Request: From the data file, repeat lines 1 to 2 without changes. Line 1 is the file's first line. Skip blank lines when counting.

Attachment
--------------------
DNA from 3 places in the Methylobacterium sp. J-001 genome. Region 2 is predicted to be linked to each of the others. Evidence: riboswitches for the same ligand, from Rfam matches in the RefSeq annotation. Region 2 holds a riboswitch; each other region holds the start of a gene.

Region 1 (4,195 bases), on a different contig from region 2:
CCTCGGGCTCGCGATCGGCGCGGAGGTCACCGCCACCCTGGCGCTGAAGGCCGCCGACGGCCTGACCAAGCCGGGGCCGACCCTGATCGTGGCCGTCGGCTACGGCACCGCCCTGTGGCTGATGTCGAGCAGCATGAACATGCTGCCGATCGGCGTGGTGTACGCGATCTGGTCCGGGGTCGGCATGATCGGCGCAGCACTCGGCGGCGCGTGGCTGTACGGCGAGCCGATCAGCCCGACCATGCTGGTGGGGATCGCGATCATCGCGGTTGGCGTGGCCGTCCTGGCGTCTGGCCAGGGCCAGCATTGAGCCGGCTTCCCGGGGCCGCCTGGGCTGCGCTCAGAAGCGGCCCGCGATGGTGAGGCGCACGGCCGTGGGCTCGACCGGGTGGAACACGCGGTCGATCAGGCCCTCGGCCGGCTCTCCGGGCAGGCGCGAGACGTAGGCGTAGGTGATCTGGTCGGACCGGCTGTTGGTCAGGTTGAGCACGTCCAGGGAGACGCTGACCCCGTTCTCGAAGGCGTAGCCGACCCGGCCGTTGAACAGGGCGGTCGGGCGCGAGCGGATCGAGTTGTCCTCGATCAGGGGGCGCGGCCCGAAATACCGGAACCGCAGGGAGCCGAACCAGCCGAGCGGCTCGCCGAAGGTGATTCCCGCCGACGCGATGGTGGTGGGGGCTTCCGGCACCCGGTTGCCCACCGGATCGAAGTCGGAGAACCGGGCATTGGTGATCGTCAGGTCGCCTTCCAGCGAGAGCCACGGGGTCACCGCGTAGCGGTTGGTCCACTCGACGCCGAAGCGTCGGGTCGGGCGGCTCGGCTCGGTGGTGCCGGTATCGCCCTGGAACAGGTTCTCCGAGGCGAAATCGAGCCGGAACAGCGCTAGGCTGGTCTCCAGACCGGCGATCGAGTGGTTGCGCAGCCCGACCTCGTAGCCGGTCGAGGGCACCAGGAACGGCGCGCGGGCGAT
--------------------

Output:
DNA from 3 places in the Methylobacterium sp. J-001 genome. Region 2 is predicted to be linked to each of the others. Evidence: riboswitches for the same ligand, from Rfam matches in the RefSeq annotation. Region 2 holds a riboswitch; each other region holds the start of a gene.

Region 1 (4,195 bases), on a different contig from region 2: